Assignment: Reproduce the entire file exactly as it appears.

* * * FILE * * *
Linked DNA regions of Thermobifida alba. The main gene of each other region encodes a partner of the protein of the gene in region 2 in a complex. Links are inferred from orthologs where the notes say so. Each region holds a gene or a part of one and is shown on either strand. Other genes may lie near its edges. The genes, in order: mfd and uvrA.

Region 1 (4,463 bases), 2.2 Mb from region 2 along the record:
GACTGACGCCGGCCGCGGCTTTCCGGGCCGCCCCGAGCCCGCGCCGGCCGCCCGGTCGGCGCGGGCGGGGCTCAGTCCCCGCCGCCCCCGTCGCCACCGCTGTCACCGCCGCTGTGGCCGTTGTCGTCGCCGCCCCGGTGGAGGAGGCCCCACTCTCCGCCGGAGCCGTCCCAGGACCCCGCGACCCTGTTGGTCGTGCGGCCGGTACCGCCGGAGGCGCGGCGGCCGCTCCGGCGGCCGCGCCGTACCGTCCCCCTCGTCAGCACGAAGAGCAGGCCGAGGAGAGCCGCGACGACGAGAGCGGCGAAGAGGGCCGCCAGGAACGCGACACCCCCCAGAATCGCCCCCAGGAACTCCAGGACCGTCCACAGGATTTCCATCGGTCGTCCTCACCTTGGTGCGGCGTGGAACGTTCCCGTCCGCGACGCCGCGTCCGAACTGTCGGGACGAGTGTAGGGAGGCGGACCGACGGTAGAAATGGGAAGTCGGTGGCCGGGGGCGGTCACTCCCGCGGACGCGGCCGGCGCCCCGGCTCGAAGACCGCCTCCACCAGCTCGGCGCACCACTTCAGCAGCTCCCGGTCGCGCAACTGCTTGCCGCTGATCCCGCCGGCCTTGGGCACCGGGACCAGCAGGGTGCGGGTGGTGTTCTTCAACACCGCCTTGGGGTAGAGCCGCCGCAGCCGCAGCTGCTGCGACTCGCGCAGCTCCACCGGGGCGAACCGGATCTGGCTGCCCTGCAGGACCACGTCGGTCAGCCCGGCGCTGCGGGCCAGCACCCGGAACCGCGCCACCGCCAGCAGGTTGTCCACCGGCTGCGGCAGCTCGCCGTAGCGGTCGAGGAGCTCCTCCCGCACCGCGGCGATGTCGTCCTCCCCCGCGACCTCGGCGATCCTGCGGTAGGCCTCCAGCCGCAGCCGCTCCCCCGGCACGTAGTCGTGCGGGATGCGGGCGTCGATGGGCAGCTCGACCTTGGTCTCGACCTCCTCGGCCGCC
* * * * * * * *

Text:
Linked DNA regions of Thermobifida alba. The main gene of each other region encodes a partner of the protein of the gene in region 2 in a complex. Links are inferred from orthologs where the notes say so. Each region holds a gene or a part of one and is shown on either strand. Other genes may lie near its edges. The genes, in order: mfd and uvrA.

Region 1 (4,463 bases), 2.2 Mb from region 2 along the record:
GACTGACGCCGGCCGCGGCTTTCCGGGCCGCCCCGAGCCCGCGCCGGCCGCCCGGTCGGCGCGGGCGGGGCTCAGTCCCCGCCGCCCCCGTCGCCACCGCTGTCACCGCCGCTGTGGCCGTTGTCGTCGCCGCCCCGGTGGAGGAGGCCCCACTCTCCGCCGGAGCCGTCCCAGGACCCCGCGACCCTGTTGGTCGTGCGGCCGGTACCGCCGGAGGCGCGGCGGCCGCTCCGGCGGCCGCGCCGTACCGTCCCCCTCGTCAGCACGAAGAGCAGGCCGAGGAGAGCCGCGACGACGAGAGCGGCGAAGAGGGCCGCCAGGAACGCGACACCCCCCAGAATCGCCCCCAGGAACTCCAGGACCGTCCACAGGATTTCCATCGGTCGTCCTCACCTTGGTGCGGCGTGGAACGTTCCCGTCCGCGACGCCGCGTCCGAACTGTCGGGACGAGTGTAGGGAGGCGGACCGACGGTAGAAATGGGAAGTCGGTGGCCGGGGGCGGTCACTCCCGCGGACGCGGCCGGCGCCCCGGCTCGAAGACCGCCTCCACCAGCTCGGCGCACCACTTCAGCAGCTCCCGGTCGCGCAACTGCTTGCCGCTGATCCCGCCGGCCTTGGGCACCGGGACCAGCAGGGTGCGGGTGGTGTTCTTCAACACCGCCTTGGGGTAGAGCCGCCGCAGCCGCAGCTGCTGCGACTCGCGCAGCTCCACCGGGGCGAACCGGATCTGGCTGCCCTGCAGGACCACGTCGGTCAGCCCGGCGCTGCGGGCCAGCACCCGGAACCGCGCCACCGCCAGCAGGTTGTCCACCGGCTGCGGCAGCTCGCCGTAGCGGTCGAGGAGCTCCTCCCGCACCGCGGCGATGTCGTCCTCCCCCGCGACCTCGGCGATCCTGCGGTAGGCCTCCAGCCGCAGCCGCTCCCCCGGCACGTAGTCGTGCGGGATGCGGGCGTCGATGGGCAGCTCGACCTTGGTCTCGACCTCCTCGGCCGCC